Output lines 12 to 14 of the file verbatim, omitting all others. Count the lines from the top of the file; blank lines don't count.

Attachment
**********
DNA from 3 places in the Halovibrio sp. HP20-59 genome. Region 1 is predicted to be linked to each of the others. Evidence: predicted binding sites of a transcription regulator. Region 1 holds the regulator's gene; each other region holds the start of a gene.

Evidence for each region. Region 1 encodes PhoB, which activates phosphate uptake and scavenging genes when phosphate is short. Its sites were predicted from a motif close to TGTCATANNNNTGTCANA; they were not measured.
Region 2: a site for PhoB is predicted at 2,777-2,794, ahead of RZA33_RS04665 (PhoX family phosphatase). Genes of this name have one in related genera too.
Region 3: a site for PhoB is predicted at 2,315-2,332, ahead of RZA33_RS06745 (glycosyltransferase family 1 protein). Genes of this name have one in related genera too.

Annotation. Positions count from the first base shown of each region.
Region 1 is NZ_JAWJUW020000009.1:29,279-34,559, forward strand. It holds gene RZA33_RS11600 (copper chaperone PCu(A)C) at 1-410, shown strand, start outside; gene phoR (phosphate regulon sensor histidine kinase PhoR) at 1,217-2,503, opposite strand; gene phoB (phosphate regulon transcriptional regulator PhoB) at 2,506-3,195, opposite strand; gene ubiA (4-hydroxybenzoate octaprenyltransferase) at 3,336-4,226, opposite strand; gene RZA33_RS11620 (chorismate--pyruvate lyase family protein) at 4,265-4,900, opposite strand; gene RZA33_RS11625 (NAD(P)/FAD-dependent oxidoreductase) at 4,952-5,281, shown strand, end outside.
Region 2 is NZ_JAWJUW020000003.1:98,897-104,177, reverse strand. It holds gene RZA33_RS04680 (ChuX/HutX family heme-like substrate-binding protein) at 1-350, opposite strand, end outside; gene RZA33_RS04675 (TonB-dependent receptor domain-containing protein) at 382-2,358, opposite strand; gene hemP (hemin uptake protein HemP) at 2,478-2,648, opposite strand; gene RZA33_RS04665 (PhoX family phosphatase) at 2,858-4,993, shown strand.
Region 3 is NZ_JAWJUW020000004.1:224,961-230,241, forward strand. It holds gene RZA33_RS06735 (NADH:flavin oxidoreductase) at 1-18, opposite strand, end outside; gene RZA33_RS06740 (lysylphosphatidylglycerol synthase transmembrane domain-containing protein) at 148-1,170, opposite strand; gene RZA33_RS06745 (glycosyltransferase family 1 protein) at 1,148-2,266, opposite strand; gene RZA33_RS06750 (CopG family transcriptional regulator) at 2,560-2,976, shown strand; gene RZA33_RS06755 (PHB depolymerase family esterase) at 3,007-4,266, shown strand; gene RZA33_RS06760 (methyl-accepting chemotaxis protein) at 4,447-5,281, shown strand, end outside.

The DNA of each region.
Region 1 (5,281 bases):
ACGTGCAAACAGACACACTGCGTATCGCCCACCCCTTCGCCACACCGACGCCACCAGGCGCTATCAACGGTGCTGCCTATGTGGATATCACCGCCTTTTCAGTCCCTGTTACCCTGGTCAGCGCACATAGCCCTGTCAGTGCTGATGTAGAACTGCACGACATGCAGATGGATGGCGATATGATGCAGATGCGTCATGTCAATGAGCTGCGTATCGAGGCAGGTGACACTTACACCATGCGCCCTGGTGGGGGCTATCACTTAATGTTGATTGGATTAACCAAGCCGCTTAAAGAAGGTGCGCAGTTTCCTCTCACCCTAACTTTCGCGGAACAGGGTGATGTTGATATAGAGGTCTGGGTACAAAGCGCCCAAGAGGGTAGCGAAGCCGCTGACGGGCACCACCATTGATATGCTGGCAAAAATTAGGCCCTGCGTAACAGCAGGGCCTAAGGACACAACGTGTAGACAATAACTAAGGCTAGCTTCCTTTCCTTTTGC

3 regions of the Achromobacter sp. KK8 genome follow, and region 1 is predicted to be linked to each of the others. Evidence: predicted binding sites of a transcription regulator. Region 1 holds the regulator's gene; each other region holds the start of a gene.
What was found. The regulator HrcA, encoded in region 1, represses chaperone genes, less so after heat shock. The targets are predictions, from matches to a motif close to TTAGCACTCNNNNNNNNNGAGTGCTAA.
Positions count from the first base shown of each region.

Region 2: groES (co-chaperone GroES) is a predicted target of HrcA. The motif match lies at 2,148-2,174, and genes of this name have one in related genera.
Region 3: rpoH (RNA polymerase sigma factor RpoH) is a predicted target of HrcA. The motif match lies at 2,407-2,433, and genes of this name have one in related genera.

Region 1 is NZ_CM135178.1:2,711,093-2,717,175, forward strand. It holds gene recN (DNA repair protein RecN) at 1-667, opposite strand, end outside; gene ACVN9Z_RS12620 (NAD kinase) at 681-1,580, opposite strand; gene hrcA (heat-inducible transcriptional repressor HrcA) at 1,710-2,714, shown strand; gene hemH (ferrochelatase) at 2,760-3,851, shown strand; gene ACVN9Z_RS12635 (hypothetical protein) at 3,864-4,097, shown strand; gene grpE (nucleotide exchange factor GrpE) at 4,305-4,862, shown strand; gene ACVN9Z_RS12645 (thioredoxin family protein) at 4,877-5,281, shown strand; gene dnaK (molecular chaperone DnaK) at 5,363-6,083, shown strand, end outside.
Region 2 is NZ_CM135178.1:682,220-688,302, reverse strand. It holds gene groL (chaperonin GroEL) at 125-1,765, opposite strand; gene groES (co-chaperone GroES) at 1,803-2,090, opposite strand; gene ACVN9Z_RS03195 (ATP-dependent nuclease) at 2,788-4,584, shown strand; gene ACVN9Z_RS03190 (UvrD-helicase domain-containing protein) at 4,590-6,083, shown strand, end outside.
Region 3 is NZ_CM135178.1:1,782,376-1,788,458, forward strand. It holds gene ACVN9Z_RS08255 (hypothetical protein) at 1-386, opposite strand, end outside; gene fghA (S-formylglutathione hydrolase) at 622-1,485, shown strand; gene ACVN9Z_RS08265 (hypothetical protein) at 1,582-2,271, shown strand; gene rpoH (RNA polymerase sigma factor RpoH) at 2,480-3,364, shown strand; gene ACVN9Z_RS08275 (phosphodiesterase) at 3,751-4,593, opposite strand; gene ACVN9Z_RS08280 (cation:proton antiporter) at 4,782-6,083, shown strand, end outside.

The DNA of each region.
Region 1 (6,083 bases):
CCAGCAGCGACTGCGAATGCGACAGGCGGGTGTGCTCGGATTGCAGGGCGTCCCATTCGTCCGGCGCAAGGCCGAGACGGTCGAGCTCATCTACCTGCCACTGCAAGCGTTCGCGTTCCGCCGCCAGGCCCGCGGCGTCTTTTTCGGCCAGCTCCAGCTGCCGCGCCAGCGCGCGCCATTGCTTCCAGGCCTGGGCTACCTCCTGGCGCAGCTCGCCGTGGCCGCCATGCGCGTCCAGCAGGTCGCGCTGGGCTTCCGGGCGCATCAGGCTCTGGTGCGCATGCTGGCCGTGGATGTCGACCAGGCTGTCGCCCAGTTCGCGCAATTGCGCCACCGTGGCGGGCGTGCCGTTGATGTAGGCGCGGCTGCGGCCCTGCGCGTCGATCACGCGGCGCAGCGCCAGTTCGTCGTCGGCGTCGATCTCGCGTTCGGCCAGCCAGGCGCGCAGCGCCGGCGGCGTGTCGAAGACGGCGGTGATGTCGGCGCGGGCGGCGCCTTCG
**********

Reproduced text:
3 regions of the Achromobacter sp. KK8 genome follow, and region 1 is predicted to be linked to each of the others. Evidence: predicted binding sites of a transcription regulator. Region 1 holds the regulator's gene; each other region holds the start of a gene.
What was found. The regulator HrcA, encoded in region 1, represses chaperone genes, less so after heat shock. The targets are predictions, from matches to a motif close to TTAGCACTCNNNNNNNNNGAGTGCTAA.
Positions count from the first base shown of each region.